Daniel O’Brien, Chicken Caravan

Comments (0) Interviews

Daniel O’Brien is one of the brains behind the Chicken Caravan – a mobile chicken coop that allows you to produce top quality eggs, with minimum effort, all the while ensuring your hens are kept healthy with a constant fresh supply of grass. The Chicken Caravan team has recently produced their smallest caravan to date – the CC30, which houses up to 30 chickens and is ideal for properties of around 2 – 3 acres. Chicken Caravan is a true local business success story …

Hi Dan. I interviewed you quite a number of years ago now – but just to refresh our memories, please remind us how the “Chicken Caravan” idea came about …

I wanted to start a free range egg farm, but I wanted to something a little different. I wanted the chickens to live in sheds that move; that way, each and every day I can move the chickens to a new area of grass and have true free range eggs.

How has the business grown over the years … and what are some of the learning curves you’ve experienced?

It was Christmas Eve 2010 when we finished building the very first Chicken Caravan (this one was for our own farm). In November 2011 we sold the first one to another farmer at Dunedoo, NSW, and six months after that we sold our second one. So, by about mid 2012 we had sold two of them.

Today there are Chicken Caravans on farms in every state of Australia and six other countries around the world. Collectively, those Chicken Caravans hold over 100,000 laying hens that are producing about 28 million eggs a year.

You’ve just designed a new product – the Chicken Caravan 30 (CC30). What are some of the special features of this particular caravan?

This small Chicken Caravan holds up to 30 hens and is great for someone on just 2 – 3 acres who wants a very hygienic chicken coop. It automatically lets your hens out in the morning and locks them away at night; it has an auto feeder and drinkers. The mesh floor allows all the manure to fall through to the grass, so you do not have to clean it out.

Keeping the chickens’ eggs clean is a marvellous idea. How does this system work?

We have special nesting boxes for the chickens that were invented by our team right here in Port Macquarie. These nest boxes allow the hen to lay her egg, and the egg rolls down to the collection area that you access from the outside of the Chicken Caravan. The nest box also auto closes at night, so no hens can sit in there and dirty the nest boxes with their droppings.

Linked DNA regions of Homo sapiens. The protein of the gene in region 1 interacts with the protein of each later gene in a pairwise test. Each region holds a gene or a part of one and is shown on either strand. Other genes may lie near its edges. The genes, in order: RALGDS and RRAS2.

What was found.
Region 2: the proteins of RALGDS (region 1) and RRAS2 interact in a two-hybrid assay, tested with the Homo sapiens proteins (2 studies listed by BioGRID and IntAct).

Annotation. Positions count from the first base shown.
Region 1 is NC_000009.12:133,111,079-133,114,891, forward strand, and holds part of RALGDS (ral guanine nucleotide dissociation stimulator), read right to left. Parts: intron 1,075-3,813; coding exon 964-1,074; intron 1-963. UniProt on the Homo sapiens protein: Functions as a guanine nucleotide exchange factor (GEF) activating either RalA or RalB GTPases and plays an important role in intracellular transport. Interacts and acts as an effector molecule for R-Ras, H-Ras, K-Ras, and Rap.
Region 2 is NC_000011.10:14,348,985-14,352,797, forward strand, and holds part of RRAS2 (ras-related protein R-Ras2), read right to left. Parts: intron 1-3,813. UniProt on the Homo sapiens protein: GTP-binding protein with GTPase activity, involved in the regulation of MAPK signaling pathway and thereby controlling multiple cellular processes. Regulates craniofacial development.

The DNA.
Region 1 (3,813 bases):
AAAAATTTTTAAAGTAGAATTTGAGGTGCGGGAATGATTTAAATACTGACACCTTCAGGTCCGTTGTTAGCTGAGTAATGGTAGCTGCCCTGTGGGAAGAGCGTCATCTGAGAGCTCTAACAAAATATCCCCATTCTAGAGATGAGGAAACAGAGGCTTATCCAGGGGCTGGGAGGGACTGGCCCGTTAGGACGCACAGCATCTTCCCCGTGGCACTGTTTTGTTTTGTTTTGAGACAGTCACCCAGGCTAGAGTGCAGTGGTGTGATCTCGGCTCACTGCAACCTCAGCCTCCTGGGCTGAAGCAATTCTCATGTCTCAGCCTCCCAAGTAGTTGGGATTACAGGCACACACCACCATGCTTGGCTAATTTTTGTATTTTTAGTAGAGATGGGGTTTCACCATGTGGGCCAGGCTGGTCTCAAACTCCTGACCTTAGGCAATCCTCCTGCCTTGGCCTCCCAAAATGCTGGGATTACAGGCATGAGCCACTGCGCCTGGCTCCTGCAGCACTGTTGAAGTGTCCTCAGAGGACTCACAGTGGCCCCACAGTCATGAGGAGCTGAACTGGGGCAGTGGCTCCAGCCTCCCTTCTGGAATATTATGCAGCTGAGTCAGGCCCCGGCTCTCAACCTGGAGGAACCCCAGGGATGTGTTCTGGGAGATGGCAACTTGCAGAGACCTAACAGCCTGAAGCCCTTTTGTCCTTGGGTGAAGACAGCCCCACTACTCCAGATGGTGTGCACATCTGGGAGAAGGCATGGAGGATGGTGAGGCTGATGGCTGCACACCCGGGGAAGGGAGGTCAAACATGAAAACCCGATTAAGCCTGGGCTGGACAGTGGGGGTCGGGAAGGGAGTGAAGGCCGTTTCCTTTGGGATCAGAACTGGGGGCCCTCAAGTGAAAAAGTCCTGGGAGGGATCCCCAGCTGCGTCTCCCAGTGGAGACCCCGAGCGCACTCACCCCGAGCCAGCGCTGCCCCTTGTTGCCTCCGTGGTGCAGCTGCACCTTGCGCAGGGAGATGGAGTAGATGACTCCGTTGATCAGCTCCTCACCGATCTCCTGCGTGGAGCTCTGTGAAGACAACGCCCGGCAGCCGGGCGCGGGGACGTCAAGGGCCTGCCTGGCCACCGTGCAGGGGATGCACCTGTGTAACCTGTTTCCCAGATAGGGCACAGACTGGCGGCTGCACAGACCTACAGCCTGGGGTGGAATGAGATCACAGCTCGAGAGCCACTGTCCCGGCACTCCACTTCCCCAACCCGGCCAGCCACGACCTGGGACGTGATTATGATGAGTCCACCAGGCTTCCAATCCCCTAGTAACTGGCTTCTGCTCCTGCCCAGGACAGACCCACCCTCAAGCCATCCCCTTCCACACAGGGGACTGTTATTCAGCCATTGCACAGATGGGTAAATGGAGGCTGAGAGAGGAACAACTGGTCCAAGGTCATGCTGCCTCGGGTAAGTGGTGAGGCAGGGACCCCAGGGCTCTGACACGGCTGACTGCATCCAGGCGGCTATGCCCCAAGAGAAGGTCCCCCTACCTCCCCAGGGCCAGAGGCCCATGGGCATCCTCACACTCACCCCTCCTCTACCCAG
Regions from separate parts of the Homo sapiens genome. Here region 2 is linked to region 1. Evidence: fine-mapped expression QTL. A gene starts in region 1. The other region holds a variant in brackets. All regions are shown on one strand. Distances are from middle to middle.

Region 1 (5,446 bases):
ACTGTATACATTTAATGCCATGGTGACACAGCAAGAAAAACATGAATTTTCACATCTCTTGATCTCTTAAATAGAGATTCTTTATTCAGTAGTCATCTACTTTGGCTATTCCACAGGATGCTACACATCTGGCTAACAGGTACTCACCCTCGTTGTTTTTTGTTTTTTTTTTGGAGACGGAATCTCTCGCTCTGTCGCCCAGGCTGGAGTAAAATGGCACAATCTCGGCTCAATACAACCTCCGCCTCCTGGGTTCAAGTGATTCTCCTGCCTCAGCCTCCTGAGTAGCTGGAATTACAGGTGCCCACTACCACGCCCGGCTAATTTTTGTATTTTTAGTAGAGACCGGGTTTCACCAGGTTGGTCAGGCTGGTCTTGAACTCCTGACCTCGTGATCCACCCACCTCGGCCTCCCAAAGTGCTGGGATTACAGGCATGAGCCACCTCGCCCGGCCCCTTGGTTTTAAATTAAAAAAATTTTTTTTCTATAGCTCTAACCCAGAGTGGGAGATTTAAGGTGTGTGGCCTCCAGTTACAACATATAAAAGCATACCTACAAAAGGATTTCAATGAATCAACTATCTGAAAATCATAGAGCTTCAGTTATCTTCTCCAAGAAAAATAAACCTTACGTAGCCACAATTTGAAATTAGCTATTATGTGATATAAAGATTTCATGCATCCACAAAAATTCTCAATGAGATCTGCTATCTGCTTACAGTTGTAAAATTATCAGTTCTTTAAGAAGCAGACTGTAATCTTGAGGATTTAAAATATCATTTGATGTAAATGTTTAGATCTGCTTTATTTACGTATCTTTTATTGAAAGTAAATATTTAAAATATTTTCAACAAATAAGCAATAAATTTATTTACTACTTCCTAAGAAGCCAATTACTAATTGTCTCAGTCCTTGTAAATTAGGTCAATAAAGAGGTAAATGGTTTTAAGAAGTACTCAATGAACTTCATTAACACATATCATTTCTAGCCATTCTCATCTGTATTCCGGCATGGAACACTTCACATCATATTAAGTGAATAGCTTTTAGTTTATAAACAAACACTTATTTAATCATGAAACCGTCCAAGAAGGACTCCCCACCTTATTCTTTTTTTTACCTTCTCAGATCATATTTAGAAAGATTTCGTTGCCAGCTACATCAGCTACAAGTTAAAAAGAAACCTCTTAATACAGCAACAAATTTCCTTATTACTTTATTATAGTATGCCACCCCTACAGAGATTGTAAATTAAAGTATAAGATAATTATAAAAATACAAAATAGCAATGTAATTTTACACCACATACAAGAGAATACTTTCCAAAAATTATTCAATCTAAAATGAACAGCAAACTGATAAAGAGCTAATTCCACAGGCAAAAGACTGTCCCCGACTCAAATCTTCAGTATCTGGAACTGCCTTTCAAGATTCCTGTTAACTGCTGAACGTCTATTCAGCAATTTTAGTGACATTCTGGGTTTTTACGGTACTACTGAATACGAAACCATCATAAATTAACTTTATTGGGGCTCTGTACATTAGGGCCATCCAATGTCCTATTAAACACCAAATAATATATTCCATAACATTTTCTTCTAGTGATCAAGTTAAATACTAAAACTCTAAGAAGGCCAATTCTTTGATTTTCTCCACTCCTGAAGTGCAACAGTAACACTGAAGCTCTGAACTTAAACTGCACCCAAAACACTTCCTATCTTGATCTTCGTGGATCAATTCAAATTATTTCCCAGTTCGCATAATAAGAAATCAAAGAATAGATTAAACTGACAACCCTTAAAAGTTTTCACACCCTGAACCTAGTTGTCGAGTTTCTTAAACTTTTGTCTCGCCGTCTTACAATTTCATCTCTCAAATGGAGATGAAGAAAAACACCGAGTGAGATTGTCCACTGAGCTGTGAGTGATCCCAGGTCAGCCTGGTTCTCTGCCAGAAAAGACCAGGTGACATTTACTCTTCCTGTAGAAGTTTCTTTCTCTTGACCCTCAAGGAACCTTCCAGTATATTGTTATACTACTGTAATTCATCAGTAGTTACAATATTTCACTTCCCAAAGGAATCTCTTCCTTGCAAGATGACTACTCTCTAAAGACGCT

How easy is the CC30 to relocate … can it be moved by hand, and how heavy is it?

The Chicken Caravan weighs about 140 kg, and it has heavy duty wheels and a tow handle. You can pull the Chicken Caravan easily around by hand, giving your hens fresh grass every day.

So, the CC30 holds 30 chickens – obviously designed for smaller yard spaces. On the opposite end of the spectrum, what’s the largest caravan you build, and how many chickens does it accommodate?

Our largest model holds 450 chickens and is moved by a ute or tractor. This large model also has a lot of technology and automation built into it, saving labour time for farmers.

Apart from fresh eggs, what do you see as some of the benefits of keeping chickens?

Chickens are great for improving the land. Their manure is a natural fertilizer. Chickens help keep fly numbers down on cattle farms, because they eat the fly larvae.

They are also great pets for adults and children. You might not want your two or three year old in the paddock with a 400 kg cow, but chickens are so much more practical for young children.

What other ideas do you have in mind for future developments in your business?

We are working on self-moving caravans and a device that keeps chickens safe from foxes and dingos without the use of fences.

Later this year our new models will have wind speed sensors that can open and close outside doors automatically, to keep hens sheltered.

Where can we find out more about the chicken caravans? 

The best place is www.chickencaravan.com – we have videos of all our products on our website.

Thanks Daniel. 

Interview by Jo Robinson.

Leave a Reply